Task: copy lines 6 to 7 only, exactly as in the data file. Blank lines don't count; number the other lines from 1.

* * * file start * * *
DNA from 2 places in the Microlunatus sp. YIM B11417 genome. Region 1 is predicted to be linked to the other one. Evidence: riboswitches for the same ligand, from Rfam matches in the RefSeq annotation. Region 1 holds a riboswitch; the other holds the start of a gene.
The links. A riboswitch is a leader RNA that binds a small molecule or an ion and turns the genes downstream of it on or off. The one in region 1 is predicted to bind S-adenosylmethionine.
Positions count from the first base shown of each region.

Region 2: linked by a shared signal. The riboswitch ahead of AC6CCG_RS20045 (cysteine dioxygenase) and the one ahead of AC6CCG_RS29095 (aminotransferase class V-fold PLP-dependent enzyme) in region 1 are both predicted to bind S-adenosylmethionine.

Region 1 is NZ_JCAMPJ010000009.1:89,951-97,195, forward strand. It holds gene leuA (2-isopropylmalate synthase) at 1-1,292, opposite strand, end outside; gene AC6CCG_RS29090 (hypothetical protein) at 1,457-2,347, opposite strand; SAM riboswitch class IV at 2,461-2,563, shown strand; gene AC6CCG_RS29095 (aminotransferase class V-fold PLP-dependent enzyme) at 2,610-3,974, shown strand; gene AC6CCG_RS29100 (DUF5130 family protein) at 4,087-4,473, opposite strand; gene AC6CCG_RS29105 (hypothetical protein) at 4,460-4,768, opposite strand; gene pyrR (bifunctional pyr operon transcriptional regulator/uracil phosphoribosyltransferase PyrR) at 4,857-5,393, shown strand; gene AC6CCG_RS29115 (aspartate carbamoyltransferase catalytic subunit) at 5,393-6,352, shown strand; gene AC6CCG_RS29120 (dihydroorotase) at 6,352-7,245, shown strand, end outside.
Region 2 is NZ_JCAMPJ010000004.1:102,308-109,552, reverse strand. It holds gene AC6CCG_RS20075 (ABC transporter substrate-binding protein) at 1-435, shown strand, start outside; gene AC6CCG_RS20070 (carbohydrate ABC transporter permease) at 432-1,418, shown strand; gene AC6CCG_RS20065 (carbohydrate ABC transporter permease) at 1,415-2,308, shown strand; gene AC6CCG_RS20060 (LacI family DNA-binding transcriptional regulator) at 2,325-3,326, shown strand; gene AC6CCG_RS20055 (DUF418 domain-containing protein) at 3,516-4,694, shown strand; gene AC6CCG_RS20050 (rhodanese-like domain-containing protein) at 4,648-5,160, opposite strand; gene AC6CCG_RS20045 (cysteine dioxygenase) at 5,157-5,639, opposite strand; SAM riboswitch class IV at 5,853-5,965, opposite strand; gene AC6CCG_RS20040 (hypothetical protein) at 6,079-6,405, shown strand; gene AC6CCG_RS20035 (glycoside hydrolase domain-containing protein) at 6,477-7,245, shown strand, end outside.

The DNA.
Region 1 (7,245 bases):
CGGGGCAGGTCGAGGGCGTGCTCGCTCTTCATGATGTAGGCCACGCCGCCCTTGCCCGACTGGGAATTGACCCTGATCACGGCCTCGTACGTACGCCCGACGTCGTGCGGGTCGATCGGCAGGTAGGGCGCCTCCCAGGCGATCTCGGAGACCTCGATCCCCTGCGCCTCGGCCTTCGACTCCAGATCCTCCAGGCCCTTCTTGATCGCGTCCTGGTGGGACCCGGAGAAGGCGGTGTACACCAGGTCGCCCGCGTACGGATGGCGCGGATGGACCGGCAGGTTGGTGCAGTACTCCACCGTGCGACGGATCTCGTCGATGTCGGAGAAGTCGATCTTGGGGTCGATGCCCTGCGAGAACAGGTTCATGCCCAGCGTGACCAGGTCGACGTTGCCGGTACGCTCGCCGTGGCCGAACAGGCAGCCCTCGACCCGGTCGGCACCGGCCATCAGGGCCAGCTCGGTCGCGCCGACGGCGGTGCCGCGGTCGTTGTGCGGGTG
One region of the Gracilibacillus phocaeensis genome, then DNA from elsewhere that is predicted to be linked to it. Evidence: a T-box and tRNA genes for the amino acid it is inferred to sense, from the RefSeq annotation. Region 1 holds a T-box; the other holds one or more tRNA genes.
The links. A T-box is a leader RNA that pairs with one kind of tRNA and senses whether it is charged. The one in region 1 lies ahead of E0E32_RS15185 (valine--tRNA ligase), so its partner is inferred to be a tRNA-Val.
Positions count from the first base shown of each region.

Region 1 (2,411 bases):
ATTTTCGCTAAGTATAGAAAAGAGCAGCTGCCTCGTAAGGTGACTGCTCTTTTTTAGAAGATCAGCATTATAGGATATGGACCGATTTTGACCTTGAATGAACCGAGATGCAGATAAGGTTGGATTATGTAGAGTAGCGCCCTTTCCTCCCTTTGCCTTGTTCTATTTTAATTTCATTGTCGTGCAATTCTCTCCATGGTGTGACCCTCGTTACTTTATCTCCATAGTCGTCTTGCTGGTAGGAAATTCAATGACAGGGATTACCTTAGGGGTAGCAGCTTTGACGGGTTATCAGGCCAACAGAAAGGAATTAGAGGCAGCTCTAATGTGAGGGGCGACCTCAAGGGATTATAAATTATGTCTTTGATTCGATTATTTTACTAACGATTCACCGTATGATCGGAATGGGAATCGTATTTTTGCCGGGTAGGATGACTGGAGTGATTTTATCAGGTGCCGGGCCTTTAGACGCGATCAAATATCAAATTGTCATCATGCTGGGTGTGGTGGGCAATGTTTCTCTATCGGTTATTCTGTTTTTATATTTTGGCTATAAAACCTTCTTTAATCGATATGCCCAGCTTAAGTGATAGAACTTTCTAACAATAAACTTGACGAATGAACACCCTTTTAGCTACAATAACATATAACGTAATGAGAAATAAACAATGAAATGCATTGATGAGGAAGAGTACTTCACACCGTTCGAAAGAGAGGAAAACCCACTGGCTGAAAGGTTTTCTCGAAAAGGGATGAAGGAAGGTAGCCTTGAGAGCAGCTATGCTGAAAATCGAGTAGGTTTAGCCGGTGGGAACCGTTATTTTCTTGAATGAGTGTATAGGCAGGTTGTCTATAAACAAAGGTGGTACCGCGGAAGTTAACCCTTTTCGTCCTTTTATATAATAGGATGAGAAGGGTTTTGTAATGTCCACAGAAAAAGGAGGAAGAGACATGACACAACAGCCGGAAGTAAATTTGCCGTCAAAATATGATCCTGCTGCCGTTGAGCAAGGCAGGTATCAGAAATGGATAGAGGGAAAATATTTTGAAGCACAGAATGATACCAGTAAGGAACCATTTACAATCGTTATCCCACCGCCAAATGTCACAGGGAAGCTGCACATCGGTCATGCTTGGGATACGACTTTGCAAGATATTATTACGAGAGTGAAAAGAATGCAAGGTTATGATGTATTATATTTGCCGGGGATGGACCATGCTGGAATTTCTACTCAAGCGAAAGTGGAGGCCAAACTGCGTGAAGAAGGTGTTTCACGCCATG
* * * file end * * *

Region 2 is NZ_JCAMPJ010000004.1:102,308-109,552, reverse strand. It holds gene AC6CCG_RS20075 (ABC transporter substrate-binding protein) at 1-435, shown strand, start outside; gene AC6CCG_RS20070 (carbohydrate ABC transporter permease) at 432-1,418, shown strand; gene AC6CCG_RS20065 (carbohydrate ABC transporter permease) at 1,415-2,308, shown strand; gene AC6CCG_RS20060 (LacI family DNA-binding transcriptional regulator) at 2,325-3,326, shown strand; gene AC6CCG_RS20055 (DUF418 domain-containing protein) at 3,516-4,694, shown strand; gene AC6CCG_RS20050 (rhodanese-like domain-containing protein) at 4,648-5,160, opposite strand; gene AC6CCG_RS20045 (cysteine dioxygenase) at 5,157-5,639, opposite strand; SAM riboswitch class IV at 5,853-5,965, opposite strand; gene AC6CCG_RS20040 (hypothetical protein) at 6,079-6,405, shown strand; gene AC6CCG_RS20035 (glycoside hydrolase domain-containing protein) at 6,477-7,245, shown strand, end outside.

The DNA.